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A complete guide to CSS pseudo-elements

|| Category: CSS ||

Pseudo-elements are fantastically useful as they allow greater control of elements and selectors without extra HTML mark-up.

As with much advanced CSS, pseudo-element take up has been slow amongst web designers because of poor support in Internet Explorer.

However, as IE6 is rapidly becoming extinct that only leaves IE7 to consign to the dustbin of history.

CSS 2.1 pseudo-elements

There are only two pseudo-elements that are understood by all popular browsers including IE from version 5 upwards, and they are :first-letter and :first-line.

Their purpose should be quite obvious but below are two examples of how they work.

p:first-letter {
font-size : 150%;
p:first-line {
font-size : 150%;

The first code block increases the size of the first letter in the paragraph by 150% while the second increases the first line of the paragraph by 150%. It's definitely worth trying out :first-letter as that can add a nice typographic touch to your design.

The final two CSS 2.1 pseudo-elements are :after and :before.

A vital part of these two is also the :content declaration.

As an example:

p:before {
content : " Text added to the beginning of the paragraph";
p:after {
content : " Text added to the end of the paragraph";

This can actually add text to a document without using HTML! But you don't have to use it to add text, try adding images with a line such as content: url(“image.gif”).

As with any CSS it really is a good to roll your sleeves up and experiment with it. Use the code above and play around with images, margins and padding – why not add an image of quotation marks on either side of a blockquote?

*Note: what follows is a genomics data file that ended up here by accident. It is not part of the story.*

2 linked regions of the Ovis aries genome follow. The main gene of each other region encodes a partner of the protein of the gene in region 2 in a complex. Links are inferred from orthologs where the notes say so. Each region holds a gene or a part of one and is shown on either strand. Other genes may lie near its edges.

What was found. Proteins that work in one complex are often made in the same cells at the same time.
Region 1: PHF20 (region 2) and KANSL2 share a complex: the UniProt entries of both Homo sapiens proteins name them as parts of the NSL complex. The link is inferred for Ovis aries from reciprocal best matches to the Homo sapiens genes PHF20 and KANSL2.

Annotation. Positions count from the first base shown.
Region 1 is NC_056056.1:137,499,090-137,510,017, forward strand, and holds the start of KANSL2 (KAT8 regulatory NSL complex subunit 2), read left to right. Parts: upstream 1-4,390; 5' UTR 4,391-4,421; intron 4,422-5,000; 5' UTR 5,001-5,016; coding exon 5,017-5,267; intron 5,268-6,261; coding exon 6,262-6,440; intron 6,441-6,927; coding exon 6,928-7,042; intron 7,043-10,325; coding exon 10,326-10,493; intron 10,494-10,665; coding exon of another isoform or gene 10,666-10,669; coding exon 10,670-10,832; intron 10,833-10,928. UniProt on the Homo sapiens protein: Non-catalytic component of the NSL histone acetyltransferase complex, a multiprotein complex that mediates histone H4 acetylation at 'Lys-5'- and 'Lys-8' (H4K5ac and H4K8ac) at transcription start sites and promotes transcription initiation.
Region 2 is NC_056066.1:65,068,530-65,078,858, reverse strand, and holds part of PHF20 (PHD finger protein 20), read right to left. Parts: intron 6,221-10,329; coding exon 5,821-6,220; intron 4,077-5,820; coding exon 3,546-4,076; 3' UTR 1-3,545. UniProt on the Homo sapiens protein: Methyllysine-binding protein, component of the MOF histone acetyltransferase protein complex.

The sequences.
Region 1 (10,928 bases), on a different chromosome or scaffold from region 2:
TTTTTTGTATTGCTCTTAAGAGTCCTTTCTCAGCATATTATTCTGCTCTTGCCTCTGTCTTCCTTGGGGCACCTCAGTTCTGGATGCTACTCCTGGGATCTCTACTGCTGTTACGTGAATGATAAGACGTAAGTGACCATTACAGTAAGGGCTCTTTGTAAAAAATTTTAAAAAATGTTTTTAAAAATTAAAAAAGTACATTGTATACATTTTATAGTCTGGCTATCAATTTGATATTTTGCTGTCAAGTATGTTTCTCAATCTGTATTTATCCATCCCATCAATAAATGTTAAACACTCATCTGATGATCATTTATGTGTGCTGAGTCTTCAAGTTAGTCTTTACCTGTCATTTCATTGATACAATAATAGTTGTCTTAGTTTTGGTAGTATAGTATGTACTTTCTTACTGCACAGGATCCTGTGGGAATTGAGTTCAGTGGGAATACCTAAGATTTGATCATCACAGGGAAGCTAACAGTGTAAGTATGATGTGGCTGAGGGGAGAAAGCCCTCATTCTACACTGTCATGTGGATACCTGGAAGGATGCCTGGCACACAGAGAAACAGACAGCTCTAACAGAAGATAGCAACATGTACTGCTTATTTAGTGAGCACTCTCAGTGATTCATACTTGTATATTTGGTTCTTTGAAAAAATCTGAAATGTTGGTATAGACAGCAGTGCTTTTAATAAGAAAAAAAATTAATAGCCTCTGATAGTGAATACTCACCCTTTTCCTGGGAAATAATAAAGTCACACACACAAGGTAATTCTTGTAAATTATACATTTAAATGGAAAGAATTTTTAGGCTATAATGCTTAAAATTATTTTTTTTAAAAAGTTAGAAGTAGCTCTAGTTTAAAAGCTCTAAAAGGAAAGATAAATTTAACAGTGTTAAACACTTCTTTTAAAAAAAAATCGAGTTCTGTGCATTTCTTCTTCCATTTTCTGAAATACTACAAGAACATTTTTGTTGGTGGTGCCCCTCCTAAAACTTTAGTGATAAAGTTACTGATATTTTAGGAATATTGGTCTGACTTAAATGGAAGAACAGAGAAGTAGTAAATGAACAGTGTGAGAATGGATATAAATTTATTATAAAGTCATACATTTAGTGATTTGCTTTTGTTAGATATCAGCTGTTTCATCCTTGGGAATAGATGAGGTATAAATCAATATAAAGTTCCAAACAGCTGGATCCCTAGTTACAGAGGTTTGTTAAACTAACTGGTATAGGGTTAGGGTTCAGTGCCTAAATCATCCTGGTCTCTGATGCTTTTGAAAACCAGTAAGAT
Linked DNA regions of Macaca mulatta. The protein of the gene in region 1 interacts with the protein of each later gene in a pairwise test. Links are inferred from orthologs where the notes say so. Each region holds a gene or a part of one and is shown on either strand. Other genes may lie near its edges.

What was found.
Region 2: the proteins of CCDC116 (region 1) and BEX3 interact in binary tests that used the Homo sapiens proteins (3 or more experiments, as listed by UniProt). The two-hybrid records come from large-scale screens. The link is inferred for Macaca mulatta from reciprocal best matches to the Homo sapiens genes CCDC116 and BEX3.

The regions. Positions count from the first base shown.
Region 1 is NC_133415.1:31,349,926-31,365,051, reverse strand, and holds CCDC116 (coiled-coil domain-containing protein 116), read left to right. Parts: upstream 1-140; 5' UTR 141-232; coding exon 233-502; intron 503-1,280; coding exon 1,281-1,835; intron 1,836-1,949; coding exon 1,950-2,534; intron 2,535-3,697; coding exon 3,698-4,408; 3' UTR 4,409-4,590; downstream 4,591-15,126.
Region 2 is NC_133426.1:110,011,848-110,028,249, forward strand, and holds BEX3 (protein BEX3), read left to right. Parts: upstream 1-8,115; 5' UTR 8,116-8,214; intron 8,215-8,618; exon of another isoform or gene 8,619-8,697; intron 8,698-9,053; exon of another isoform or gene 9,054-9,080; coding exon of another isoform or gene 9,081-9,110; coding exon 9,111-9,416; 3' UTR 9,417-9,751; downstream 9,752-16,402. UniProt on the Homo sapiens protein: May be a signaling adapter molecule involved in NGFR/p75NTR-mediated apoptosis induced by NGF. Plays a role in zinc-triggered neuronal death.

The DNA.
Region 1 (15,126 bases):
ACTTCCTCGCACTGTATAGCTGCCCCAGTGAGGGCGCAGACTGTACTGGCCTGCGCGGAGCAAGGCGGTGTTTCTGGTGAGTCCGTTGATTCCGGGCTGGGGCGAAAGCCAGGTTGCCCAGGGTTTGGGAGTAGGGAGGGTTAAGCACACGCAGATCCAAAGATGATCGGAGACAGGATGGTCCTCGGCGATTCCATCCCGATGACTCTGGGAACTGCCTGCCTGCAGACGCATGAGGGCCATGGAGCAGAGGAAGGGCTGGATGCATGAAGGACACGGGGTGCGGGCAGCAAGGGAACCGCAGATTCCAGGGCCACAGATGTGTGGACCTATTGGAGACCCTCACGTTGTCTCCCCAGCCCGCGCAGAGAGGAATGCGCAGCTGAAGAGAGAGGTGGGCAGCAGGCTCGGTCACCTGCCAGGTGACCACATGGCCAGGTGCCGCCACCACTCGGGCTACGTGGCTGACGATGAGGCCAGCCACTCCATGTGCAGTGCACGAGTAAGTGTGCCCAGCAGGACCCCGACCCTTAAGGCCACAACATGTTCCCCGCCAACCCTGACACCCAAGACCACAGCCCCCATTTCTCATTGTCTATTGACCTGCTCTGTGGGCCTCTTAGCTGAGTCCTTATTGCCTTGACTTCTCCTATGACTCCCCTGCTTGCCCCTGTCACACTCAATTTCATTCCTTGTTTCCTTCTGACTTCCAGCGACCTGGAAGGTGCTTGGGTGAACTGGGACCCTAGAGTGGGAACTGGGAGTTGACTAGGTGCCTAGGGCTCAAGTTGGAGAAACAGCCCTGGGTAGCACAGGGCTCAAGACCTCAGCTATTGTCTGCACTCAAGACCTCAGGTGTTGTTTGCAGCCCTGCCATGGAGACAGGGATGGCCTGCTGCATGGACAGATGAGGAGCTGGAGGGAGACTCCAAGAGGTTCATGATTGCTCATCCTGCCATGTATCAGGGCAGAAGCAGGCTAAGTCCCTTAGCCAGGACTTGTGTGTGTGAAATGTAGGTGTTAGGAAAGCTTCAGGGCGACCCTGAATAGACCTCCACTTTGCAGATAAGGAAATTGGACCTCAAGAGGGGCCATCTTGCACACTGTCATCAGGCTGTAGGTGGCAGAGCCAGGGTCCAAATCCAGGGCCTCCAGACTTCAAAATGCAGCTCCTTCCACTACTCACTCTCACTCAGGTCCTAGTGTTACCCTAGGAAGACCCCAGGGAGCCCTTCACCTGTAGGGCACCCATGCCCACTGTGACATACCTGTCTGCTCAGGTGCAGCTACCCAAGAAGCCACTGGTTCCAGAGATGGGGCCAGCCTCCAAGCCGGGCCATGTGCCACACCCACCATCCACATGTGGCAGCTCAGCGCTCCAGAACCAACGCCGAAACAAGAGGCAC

You'll be surprised just how great it can look in action. They work in every browser apart from Internet Explorer 6 and 7.

CSS 3.0 pseudo-elements

It was decided by the W3C that as of 3.0 pseudo-elements should use the double colon instead of a single one. This is so they can be clearly distinguished from pseudo-classes.

So the difference is:

CSS 2.1 CSS 3.0
:after ::after
:before ::before
:first-letter ::first-letter
:first-line ::first-line

We all should be using the double colon declaration by now but the problem with this is – yes, you guessed it – Internet Explorer, where support for the double colon version is buggy. So stick with CSS 2.1.

However, CSS 3.0 has brought us five new pseudo-elements:

::selection ::value ::choices ::repeat-item ::repeat-index

Lets examine them all.


When you drag your cursor across the page in order to then right click and copy, the browser uses its inbuilt style sheet to change the background colour and the colour of the text. This is always a dark background and a light text colour. ::selection allows you to change this, as below:

  background-color: red;
  color: yellow;
::selection {
 background-color: red;
  color: yellow;

If you use the CSS above then when the user drags their mouse over some text there will be a red background and yellow text in Opera, Safari, Chome and Firefox (but only with the moz prefix)

Is it also possible when using this pseudo-element to change the cursor and outline.

::value / ::choices / ::repeat-item / ::repeat-index

These four are all directly connected to XForms. What are they?! I hear you cry. Xforms are a never-ending W3C project that is supposed to be “an XML application that represents the next generation of forms for the Web”.

There was once going to be an XForms module for XHMTL 2.0 but that version of XTHML has now been retired.

Nevertheless, in October 2009 XForms 1.1 became an official W3C Recommendation so there's still some life in it. For further details read the XForms Wikipedia entry.


Daniel Leal Freitas || Mon 19th Jul 2010

Sorry but your blog its impossible to read..the content its good but the layout hurts my eyes (to many bright colors)

Andy || Mon 19th Jul 2010

I toned the colours down a bit for you

Richard, Leeds Designer || Sun 21st Nov 2010

I'm less confident than you that we'll be able to stop thinking about IE7 any time soon.

It's only this year that I've confidently felt that we don't have to worry about IE6 (the fact Google gave up on it being the tipping point).

Which is a shame, because there's loads of brilliant stuff in CSS3 that I would like to start using.

Andy || Sun 21st Nov 2010

For a lot of fancy CSS3 stuff (and even CSS2.1) I just ignore IE7 now although there is usually a client-side script to help out with the legacy browsers

Isabelle || Wed 11th Jan 2012

I went to tons of links before this, what was I thinking?

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